888 thoughts on “Franny”

    1. Franny is the history of the development of the gay community John PrestonNow if I had come across this statement before I had embarked on reading this short novel, I might have been tempted to abandon ship immediately Not that I m inherently against such an impulse behind an author or artist s creative process, but in my experience when art is explicitly described in such terms my immediate impulse is to put my guard up, to expect didacticism and pedantry and lessons and it is difficult not to [...]


    2. I loved this book and I agree with Zoe when she said It s simple, beautifully written, and I really want Franny to be the queen of my town, so I can hang out with him I sat on the Boston subway and in restaurants this weekend, reading this book, laughing at moments and crying in othersheartwrenching stories that make you want to reach out to ensure that there is a place in the world for everyone who feels they do not belong Franny is tribute to those who have helped so many in the current genera [...]


    3. Some say that there is no gay heritage because every generation invents its own ways to communicate, dress, dance, party and live With every generation, us trolls are relegated to the memory hole and hardly a part of the current crop of gay men I disagree because every community the lucky ones, at least have at least one Franny who is looking out for her boys These modern day Frannys are the ones who call the police to report a gay bashing they are the ones telling you or TAKING you to get an HI [...]


    4. Fantastic stuff I could have read quite a bit if it had been there Loved the characters and especially the style in which the content was provided I also thought Michael Lowenthal s introduction was helpful.


    5. I loved this book Summed up the slogan, We re here, we re queer Get over it , very nicely I enjoyed reading the history in this edition.


    6. 4.0 of 5 stars A Sweet Little Gem About the Recent Gay Past.I love gay historicals, and this was a light and enlightening visit to the recent past, scattered throughout with gems of wisdom and care And making this all the poignant, as I was reading this, Lady Chablis passed away, a symbol of those times.This was self described by John Preston as one of the first gay male novels 1983 to present itself as such And I d add especially concerning its topic having a drag queen as a gay heroine and pi [...]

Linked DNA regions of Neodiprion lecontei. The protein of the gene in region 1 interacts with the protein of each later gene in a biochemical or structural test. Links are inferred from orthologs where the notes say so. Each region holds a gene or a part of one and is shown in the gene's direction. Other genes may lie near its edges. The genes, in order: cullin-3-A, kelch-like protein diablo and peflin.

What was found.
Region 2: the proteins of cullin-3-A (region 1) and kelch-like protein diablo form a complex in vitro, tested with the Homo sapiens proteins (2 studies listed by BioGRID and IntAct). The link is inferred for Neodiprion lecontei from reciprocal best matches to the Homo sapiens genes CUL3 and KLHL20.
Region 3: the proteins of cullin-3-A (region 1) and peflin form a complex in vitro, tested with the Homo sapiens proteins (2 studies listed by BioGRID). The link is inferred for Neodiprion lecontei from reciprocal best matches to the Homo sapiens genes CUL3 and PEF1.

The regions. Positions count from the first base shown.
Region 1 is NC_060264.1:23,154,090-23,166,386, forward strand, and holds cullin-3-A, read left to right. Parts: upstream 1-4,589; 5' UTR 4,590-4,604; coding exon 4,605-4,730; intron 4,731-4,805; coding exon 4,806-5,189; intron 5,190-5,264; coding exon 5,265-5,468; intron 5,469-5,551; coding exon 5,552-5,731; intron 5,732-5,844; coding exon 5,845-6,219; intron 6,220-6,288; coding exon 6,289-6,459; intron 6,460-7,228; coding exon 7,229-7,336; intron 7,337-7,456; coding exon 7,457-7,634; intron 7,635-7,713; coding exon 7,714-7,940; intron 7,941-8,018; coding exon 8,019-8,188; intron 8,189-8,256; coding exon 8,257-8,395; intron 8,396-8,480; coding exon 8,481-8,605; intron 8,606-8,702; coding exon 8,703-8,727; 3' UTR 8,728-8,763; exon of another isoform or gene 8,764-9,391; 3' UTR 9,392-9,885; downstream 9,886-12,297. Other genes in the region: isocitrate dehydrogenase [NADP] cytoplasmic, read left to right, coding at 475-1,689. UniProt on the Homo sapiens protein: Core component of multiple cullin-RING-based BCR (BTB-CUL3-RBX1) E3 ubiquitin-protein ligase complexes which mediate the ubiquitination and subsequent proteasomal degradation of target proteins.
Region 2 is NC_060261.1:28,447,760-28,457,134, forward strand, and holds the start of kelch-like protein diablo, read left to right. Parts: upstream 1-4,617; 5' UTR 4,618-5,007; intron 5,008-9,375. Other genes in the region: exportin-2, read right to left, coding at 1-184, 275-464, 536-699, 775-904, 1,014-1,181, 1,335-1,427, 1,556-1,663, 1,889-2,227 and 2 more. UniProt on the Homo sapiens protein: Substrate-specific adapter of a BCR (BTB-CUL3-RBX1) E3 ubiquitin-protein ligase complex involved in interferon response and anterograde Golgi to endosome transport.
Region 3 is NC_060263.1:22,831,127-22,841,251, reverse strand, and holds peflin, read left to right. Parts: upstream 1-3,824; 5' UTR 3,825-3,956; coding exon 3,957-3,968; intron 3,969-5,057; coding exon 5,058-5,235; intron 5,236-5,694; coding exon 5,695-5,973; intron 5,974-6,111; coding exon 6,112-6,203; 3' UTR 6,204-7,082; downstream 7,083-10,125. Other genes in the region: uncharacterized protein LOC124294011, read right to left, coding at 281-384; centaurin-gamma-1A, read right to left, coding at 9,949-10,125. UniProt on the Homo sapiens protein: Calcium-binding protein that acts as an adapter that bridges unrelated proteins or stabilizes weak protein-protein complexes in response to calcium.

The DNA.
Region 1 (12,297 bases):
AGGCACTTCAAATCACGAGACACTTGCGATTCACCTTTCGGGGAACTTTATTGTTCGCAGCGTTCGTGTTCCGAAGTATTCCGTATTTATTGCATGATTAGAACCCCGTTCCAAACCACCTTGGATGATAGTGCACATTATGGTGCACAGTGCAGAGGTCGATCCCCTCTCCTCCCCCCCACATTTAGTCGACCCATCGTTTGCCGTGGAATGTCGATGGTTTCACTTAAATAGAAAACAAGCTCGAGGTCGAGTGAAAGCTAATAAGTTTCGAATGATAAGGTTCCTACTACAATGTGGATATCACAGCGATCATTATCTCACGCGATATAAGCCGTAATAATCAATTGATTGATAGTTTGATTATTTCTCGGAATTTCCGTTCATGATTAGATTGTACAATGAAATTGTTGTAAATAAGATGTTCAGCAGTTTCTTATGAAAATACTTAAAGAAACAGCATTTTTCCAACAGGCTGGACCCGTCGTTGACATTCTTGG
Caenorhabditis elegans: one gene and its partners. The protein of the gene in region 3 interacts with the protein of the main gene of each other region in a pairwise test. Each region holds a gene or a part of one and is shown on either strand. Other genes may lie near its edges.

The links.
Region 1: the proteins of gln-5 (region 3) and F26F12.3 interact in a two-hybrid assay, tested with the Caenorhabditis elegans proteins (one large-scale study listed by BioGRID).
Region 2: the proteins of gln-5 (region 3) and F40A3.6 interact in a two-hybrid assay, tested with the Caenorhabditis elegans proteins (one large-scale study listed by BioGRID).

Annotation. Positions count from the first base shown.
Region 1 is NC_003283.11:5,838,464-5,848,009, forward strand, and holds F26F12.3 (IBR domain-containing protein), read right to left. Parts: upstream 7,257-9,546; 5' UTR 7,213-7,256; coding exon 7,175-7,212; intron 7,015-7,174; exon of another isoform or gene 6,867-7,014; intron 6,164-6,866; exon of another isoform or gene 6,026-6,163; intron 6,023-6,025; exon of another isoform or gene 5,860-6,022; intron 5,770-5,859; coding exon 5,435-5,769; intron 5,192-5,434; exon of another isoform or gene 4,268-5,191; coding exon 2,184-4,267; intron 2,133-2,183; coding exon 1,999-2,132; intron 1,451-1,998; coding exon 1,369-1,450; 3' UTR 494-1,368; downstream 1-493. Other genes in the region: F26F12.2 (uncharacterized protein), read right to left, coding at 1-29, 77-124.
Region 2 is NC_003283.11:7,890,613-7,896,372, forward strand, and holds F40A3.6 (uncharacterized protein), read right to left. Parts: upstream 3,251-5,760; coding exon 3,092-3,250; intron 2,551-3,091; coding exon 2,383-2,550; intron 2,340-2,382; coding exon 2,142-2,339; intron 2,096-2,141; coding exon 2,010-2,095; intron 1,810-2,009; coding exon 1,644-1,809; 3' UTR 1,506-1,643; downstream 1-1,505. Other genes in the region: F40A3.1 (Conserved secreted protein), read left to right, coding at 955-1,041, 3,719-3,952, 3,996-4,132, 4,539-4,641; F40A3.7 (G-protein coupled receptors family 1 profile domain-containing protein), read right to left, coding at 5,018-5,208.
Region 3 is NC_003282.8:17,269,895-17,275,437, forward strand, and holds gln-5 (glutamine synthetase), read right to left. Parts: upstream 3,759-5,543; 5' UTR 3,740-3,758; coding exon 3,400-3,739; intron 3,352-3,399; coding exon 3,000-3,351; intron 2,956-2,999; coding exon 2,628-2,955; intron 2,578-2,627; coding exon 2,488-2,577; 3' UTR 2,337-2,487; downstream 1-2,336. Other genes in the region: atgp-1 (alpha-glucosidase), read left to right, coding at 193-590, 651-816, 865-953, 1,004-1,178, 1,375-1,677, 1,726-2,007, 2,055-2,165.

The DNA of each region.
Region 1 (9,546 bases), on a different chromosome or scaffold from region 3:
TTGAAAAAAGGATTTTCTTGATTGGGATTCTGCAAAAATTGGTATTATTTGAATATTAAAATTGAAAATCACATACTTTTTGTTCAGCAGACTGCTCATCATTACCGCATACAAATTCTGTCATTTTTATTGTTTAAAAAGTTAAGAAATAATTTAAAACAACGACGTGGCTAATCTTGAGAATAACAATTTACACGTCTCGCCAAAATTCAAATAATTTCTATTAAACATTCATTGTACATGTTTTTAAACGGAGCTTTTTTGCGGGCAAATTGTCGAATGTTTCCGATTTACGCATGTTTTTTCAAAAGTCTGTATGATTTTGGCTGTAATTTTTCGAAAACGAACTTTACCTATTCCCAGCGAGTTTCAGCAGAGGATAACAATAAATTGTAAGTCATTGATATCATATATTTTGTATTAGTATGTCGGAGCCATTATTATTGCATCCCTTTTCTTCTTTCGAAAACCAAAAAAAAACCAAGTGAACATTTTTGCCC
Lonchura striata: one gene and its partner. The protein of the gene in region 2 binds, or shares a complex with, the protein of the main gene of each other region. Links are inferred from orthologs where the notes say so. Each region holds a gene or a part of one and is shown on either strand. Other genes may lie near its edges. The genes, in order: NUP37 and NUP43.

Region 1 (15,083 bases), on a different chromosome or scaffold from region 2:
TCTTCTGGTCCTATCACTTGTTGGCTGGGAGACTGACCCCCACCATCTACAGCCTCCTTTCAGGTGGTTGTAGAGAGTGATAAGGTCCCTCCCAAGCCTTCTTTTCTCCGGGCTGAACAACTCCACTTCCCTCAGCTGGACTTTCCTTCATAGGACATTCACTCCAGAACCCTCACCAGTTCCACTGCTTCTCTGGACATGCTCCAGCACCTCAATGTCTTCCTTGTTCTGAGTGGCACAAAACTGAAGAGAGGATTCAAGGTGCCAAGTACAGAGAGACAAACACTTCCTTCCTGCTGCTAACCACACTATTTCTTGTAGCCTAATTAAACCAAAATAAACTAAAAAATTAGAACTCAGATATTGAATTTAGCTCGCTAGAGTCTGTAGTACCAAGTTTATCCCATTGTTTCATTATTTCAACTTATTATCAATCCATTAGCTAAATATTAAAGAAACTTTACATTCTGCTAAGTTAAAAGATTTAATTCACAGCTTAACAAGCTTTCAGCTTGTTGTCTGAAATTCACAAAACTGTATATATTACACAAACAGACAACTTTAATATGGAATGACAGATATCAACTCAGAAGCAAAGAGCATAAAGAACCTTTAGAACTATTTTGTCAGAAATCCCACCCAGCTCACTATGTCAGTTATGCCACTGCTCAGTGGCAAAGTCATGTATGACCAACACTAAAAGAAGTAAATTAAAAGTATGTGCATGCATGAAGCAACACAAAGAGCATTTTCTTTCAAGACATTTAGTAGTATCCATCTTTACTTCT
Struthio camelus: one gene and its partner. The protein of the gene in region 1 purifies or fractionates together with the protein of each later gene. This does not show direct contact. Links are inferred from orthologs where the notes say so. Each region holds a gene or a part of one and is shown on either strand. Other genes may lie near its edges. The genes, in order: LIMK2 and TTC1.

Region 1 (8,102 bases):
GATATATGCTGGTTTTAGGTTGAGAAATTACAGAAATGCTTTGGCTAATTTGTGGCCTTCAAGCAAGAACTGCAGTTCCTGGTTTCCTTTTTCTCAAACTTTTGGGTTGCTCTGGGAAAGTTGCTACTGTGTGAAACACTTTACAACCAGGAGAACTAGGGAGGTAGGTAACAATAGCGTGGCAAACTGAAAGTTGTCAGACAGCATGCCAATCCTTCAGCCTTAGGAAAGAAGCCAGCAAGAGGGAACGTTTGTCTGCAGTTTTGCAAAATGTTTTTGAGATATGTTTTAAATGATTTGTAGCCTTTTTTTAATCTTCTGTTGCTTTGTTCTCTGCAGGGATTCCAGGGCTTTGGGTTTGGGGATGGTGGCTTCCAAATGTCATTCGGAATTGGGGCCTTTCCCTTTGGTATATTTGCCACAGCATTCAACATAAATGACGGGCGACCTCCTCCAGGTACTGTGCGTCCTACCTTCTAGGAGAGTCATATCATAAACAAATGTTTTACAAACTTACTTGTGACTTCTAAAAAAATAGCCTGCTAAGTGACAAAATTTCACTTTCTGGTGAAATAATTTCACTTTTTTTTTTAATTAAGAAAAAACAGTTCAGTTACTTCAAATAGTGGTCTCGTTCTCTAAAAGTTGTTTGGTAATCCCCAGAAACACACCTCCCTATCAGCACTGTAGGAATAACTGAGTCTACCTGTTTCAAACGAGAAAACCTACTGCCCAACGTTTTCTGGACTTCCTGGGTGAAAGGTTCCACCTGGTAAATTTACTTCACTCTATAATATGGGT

7. As thin as she may be, Franny has some meat on her bones Franny is far from the vapid gay romance I was expecting It is poignant, funny and gives us a snapshot of history that America would have us believe never happened It exposes the dark underbelly of America s treatment of gays.Before there were pride parades galore and the Will and Grace acceptance of gays, there was the AIDS epidemic and gay erasure from mainstream culture Franny is a reminder to queer identifying people GLBTQIA to stay vi [...]


    8. Good book, the ending of the original book gave me chills, really enjoyed it The second book is good too, but in a different way The first book brings it all to a sense of self and internal happiness that I think is really the key to human existence The second book misses a bit shy of that mark as Preston was too involved in living the experience to be able to look that far out of it A little something was missing, the element that Larry Kramer brought so well in The Normal Heart, the tying the [...]